Last month I laid out some principles of our philosophy of missions support here at MVC.  My goal is to achieve a high-percentage of support for each missionary; I’d rather support a few missionaries at a high percentage of support than throw nickels and dimes at twenty different missionaries.
    When you go onto the mission field, you’re away from home. You’re with people who are different from you – they think differently, speak differently, act differently.  Everything truly is foreign, and “foreign” can’t help but translate into uncomfortable.  I was only in the Pacific Islands teaching for three weeks, but I had no access to phones or computers, and I missed my way of life; I missed my family and friends.  I missed the personal comforts that those familiar to me could give to my soul.  I realized that I drew a lot of inner strength from my fellow Christians and the things that were comfortable to me.  That got me thinking about the needs of long term missionaries – people who faced the “foreign” every day for three or four years at a pop and had to try to get comfortable with it.  And it made me think about how easy it is for the church to send money every month, but to not really be personally involved with its own missionaries.  They come home on furlough and are guests of honor for a Sunday – but they live here every day for a year while they’re home.  What an opportunity to BLESS them – and to be blessed by them – if we’ll only take advantage of it and connect personally with those who represent Christ in our behalf around the world.
   I want to get our church – and that means our people, not our “institution” – more in touch with our missionaries.  One of the things that I’d like to see started is “circles of support” for each missionary – a small cluster of people interested in each missionary – a cluster of people that will pray regularly for a missionary and will use the technology that we have to communicate with our missionaries.  You can IM and e-mail just about anywhere in the world (Chuuk was one of the few exceptions!).  You can send pictures and videos.  You can take (and demonstrate) personal interest and care.  Can you imagine what a blessing this would be to a missionary?  Rather than feeling alone and abandoned, he’d know – not just by a few words scattered occasionally here and there – but by more regular interaction that people really do care about what he’s doing on the field, and that they care about him – and I use the masculine pronouns editorially – but missionary wives and single female missionaries need the same thing!  If we surround every missionary with ten people – say five families each – we can develop relationships by regular friendly and informal contact; not the cold, stiff contact of a letter on church stationery, but of casual and true caring from “regular folks.”  Through this we can build our own understanding of missions and our own connection to missions; we can become liaisons for that missionary to the rest of the church, conveying his needs, his successes, his struggles.  Such relationships also mean that when the missionary comes home from furlough he can feel he’s a part of us; he’s already got a circle of friends that really care.  He doesn’t have to be assigned by the “hospitality committee” to some random person’s home for a meal when he’s here preaching during furlough (or worse, be sent out to dinner at a local restaurant with the pastor).  Instead he’ll have friends familiar with his work, people that he can talk to, people he can let his hair down with.  I think that’s good for our church and for the missionary.  (Anybody interested in heading up these circles of support?  Get in touch with me!)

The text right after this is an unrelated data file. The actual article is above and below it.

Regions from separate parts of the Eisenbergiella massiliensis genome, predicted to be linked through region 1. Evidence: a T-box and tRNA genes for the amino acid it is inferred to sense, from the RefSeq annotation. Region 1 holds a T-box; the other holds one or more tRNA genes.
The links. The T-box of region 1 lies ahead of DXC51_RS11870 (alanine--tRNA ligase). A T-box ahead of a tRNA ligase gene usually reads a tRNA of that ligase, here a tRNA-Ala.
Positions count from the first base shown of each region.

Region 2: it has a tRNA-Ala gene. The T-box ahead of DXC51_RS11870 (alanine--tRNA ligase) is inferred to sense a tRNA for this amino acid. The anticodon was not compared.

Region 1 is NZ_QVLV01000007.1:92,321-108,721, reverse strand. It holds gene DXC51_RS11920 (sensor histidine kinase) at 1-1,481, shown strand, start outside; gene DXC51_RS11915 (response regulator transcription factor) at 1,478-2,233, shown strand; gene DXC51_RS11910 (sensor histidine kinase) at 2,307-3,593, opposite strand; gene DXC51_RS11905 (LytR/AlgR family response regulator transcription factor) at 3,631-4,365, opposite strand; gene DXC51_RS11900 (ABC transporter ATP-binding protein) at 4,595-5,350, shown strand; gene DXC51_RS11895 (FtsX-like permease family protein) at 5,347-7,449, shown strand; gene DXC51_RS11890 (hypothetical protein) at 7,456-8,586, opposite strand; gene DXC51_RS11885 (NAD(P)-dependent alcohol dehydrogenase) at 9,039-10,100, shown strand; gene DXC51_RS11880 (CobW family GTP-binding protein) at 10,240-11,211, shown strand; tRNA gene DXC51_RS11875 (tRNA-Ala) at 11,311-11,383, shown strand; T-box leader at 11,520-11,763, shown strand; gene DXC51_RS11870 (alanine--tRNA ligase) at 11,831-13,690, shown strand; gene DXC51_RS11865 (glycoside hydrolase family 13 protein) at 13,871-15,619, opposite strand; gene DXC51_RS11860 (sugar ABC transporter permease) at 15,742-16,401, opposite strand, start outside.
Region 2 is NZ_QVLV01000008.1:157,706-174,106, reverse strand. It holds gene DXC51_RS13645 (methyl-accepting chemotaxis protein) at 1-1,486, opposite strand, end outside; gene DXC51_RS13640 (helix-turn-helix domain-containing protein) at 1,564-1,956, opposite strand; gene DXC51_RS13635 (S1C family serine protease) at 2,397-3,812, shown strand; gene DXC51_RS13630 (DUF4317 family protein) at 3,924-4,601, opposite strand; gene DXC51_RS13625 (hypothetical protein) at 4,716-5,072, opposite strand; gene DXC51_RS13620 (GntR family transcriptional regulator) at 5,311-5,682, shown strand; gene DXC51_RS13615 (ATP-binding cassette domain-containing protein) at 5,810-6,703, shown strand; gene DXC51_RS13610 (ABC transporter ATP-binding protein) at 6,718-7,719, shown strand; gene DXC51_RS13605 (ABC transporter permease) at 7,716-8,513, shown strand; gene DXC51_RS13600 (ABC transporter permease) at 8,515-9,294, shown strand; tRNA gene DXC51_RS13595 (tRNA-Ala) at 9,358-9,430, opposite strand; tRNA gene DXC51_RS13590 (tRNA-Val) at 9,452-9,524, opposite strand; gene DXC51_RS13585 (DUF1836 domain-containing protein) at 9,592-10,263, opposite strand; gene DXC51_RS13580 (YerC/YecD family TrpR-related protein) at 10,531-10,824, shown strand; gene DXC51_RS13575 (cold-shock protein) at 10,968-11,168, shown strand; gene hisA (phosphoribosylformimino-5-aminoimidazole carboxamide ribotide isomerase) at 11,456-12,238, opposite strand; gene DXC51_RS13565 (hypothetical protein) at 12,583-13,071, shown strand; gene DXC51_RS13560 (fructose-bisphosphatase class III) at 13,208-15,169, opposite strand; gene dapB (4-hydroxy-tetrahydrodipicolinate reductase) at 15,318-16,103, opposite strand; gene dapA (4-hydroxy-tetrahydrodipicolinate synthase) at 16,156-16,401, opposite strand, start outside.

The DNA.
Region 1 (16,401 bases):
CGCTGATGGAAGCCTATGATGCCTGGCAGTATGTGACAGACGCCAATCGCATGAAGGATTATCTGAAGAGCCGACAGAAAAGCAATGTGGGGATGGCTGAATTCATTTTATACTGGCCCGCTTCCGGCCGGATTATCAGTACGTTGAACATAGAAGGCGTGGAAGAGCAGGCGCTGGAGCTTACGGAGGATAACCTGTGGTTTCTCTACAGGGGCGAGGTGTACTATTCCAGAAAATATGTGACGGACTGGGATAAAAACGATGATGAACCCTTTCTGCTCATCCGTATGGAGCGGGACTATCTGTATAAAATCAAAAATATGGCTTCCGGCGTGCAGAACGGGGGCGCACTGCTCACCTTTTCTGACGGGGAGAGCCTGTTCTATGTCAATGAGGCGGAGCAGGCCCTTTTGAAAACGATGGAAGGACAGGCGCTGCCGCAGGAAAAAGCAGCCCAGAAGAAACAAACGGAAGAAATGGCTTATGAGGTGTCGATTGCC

That brings me to one final thought.  I think our people would be more prone to get involved with missionaries at these more significant levels if they knew that missionary (or does Jesus’ statement about a prophet being without honor in his own country apply here too?)  Many missionaries that contact me got my name off of a Christian mailing list; they don’t know me or our church from “Adam;”  they’re just looking for Christians that will pray and send money so they can get on with their work.  They all have worthy missions, and I don’t mind inviting them to come.  But we have a number of local people – friends and family members of our own congregation, and even a few from our own congregation – who serve the Lord in various mission fields, and some of them are looking for support.  And I’m thinking that perhaps seeking to support them first will do more to build our connections and our care about missions than if we bring in total strangers.  Any thoughts on that?
   I’d appreciate any response to these ideas as the elders continue to develop our missions program here at MVC…


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